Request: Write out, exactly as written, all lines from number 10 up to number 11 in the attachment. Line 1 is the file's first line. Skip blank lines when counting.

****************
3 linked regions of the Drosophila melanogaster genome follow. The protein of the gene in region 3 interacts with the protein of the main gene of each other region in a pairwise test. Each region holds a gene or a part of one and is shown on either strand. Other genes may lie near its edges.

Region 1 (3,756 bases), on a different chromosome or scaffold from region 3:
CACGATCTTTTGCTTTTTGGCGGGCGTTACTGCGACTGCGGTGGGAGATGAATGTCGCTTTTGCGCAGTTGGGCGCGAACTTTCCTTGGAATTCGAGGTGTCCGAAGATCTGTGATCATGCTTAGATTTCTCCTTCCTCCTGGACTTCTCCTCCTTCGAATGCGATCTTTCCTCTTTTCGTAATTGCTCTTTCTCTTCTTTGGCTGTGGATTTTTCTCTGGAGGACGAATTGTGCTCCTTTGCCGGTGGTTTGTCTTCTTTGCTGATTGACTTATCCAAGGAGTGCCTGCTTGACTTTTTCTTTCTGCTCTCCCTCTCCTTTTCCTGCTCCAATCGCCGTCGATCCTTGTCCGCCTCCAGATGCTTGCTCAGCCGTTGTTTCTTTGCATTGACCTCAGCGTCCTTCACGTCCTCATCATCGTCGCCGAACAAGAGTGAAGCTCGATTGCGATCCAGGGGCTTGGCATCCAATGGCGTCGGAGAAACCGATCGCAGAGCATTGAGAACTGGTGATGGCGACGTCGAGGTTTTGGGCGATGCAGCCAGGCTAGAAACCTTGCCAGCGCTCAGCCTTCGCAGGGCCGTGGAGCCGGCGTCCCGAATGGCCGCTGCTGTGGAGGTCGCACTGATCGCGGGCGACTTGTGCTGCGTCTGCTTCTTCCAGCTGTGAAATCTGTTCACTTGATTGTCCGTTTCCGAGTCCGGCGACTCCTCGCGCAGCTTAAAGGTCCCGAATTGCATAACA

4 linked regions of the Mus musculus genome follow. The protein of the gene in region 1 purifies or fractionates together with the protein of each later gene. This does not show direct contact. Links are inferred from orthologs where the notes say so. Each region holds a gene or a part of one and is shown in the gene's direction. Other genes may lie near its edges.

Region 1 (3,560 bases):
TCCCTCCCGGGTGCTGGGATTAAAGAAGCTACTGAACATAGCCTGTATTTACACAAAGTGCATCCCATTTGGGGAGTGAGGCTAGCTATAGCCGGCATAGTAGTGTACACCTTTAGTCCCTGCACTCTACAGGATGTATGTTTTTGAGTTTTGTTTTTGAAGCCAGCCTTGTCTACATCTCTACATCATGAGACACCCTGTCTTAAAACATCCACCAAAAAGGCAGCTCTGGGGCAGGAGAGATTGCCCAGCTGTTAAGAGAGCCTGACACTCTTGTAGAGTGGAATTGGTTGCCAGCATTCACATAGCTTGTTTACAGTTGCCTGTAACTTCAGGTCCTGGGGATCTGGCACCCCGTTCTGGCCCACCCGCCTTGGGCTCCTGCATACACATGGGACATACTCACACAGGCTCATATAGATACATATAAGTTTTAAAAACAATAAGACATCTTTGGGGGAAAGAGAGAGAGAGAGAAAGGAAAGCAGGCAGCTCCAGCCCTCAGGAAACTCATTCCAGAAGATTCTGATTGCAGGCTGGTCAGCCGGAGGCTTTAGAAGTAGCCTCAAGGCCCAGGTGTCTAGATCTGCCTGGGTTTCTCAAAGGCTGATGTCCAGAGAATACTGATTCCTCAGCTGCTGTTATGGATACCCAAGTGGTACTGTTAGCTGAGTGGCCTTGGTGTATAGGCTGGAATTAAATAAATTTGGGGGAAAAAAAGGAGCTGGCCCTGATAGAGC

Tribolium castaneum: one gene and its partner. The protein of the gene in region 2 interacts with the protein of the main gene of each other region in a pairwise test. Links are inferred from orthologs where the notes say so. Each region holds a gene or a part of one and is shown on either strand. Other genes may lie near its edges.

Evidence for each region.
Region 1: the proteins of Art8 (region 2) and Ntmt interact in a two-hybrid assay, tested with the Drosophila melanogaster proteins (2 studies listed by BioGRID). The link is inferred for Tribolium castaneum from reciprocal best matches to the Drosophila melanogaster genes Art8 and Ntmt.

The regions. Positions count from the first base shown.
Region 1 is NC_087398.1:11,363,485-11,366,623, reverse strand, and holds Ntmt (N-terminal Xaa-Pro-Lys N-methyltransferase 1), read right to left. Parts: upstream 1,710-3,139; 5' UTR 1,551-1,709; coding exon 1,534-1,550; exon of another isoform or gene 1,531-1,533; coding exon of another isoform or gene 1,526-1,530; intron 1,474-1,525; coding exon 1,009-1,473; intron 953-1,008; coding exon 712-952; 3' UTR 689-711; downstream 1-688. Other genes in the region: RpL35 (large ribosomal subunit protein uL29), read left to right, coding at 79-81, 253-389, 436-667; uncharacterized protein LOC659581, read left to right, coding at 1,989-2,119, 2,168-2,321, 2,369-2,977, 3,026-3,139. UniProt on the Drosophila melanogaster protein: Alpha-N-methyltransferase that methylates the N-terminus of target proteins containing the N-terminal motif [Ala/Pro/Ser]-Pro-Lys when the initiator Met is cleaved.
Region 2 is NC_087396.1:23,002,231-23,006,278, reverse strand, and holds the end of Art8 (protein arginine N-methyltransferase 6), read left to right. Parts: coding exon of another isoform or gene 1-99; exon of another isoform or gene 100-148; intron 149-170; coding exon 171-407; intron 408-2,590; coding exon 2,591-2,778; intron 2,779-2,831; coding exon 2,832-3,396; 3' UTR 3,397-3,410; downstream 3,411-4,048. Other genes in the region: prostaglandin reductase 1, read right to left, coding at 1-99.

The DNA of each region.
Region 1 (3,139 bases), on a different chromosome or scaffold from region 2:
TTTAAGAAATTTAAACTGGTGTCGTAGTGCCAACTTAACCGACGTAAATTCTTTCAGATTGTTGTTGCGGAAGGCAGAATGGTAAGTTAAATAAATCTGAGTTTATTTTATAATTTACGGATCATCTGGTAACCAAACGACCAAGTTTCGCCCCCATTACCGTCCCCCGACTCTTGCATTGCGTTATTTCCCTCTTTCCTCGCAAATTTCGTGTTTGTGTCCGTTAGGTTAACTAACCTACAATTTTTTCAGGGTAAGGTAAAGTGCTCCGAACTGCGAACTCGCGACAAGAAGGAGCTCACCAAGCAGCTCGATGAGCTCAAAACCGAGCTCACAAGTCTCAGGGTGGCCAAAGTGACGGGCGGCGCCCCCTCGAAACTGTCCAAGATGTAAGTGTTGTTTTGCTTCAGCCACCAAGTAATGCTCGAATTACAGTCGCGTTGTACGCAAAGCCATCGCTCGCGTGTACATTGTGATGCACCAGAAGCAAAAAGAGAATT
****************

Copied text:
The regions. Positions count from the first base shown.
Region 1 is NC_087398.1:11,363,485-11,366,623, reverse strand, and holds Ntmt (N-terminal Xaa-Pro-Lys N-methyltransferase 1), read right to left. Parts: upstream 1,710-3,139; 5' UTR 1,551-1,709; coding exon 1,534-1,550; exon of another isoform or gene 1,531-1,533; coding exon of another isoform or gene 1,526-1,530; intron 1,474-1,525; coding exon 1,009-1,473; intron 953-1,008; coding exon 712-952; 3' UTR 689-711; downstream 1-688. Other genes in the region: RpL35 (large ribosomal subunit protein uL29), read left to right, coding at 79-81, 253-389, 436-667; uncharacterized protein LOC659581, read left to right, coding at 1,989-2,119, 2,168-2,321, 2,369-2,977, 3,026-3,139. UniProt on the Drosophila melanogaster protein: Alpha-N-methyltransferase that methylates the N-terminus of target proteins containing the N-terminal motif [Ala/Pro/Ser]-Pro-Lys when the initiator Met is cleaved.